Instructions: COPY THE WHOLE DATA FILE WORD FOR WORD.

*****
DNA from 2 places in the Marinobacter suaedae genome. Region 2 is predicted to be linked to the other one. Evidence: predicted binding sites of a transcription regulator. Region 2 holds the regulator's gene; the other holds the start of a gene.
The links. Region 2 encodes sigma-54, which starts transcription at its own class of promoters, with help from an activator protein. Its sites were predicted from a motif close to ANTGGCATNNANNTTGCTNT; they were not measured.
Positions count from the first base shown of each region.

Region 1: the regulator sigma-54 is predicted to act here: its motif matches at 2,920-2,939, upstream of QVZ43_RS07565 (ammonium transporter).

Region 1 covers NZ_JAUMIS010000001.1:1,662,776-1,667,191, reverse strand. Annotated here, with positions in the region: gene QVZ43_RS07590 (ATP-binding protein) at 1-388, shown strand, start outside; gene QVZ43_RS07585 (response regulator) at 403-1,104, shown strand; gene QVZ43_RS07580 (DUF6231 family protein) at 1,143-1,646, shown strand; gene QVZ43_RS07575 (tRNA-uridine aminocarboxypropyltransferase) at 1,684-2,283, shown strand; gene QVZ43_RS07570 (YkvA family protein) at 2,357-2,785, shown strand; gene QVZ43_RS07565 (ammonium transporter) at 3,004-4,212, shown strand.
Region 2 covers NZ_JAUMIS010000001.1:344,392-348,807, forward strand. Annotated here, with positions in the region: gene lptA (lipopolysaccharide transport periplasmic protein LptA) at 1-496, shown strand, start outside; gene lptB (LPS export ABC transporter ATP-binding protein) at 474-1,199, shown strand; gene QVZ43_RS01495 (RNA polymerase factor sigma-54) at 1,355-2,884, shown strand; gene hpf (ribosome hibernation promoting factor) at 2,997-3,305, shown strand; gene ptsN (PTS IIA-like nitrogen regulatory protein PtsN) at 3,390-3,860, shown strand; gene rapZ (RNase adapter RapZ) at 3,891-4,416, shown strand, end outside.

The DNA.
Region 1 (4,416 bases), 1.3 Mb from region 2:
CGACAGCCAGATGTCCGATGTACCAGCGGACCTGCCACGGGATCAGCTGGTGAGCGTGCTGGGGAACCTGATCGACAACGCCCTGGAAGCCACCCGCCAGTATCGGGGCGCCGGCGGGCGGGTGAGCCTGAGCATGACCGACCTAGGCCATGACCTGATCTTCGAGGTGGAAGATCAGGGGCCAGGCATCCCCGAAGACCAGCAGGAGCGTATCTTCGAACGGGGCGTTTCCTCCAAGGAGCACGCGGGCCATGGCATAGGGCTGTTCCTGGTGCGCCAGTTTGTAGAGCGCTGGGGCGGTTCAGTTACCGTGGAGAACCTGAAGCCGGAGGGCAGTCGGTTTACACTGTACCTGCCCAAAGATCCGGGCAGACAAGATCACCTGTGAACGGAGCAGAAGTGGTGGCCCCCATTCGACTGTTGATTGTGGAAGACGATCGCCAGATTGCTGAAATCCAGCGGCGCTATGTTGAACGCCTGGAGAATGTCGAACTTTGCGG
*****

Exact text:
DNA from 2 places in the Marinobacter suaedae genome. Region 2 is predicted to be linked to the other one. Evidence: predicted binding sites of a transcription regulator. Region 2 holds the regulator's gene; the other holds the start of a gene.
The links. Region 2 encodes sigma-54, which starts transcription at its own class of promoters, with help from an activator protein. Its sites were predicted from a motif close to ANTGGCATNNANNTTGCTNT; they were not measured.
Positions count from the first base shown of each region.

Region 1: the regulator sigma-54 is predicted to act here: its motif matches at 2,920-2,939, upstream of QVZ43_RS07565 (ammonium transporter).

Region 1 covers NZ_JAUMIS010000001.1:1,662,776-1,667,191, reverse strand. Annotated here, with positions in the region: gene QVZ43_RS07590 (ATP-binding protein) at 1-388, shown strand, start outside; gene QVZ43_RS07585 (response regulator) at 403-1,104, shown strand; gene QVZ43_RS07580 (DUF6231 family protein) at 1,143-1,646, shown strand; gene QVZ43_RS07575 (tRNA-uridine aminocarboxypropyltransferase) at 1,684-2,283, shown strand; gene QVZ43_RS07570 (YkvA family protein) at 2,357-2,785, shown strand; gene QVZ43_RS07565 (ammonium transporter) at 3,004-4,212, shown strand.
Region 2 covers NZ_JAUMIS010000001.1:344,392-348,807, forward strand. Annotated here, with positions in the region: gene lptA (lipopolysaccharide transport periplasmic protein LptA) at 1-496, shown strand, start outside; gene lptB (LPS export ABC transporter ATP-binding protein) at 474-1,199, shown strand; gene QVZ43_RS01495 (RNA polymerase factor sigma-54) at 1,355-2,884, shown strand; gene hpf (ribosome hibernation promoting factor) at 2,997-3,305, shown strand; gene ptsN (PTS IIA-like nitrogen regulatory protein PtsN) at 3,390-3,860, shown strand; gene rapZ (RNase adapter RapZ) at 3,891-4,416, shown strand, end outside.

The DNA.
Region 1 (4,416 bases), 1.3 Mb from region 2:
CGACAGCCAGATGTCCGATGTACCAGCGGACCTGCCACGGGATCAGCTGGTGAGCGTGCTGGGGAACCTGATCGACAACGCCCTGGAAGCCACCCGCCAGTATCGGGGCGCCGGCGGGCGGGTGAGCCTGAGCATGACCGACCTAGGCCATGACCTGATCTTCGAGGTGGAAGATCAGGGGCCAGGCATCCCCGAAGACCAGCAGGAGCGTATCTTCGAACGGGGCGTTTCCTCCAAGGAGCACGCGGGCCATGGCATAGGGCTGTTCCTGGTGCGCCAGTTTGTAGAGCGCTGGGGCGGTTCAGTTACCGTGGAGAACCTGAAGCCGGAGGGCAGTCGGTTTACACTGTACCTGCCCAAAGATCCGGGCAGACAAGATCACCTGTGAACGGAGCAGAAGTGGTGGCCCCCATTCGACTGTTGATTGTGGAAGACGATCGCCAGATTGCTGAAATCCAGCGGCGCTATGTTGAACGCCTGGAGAATGTCGAACTTTGCGG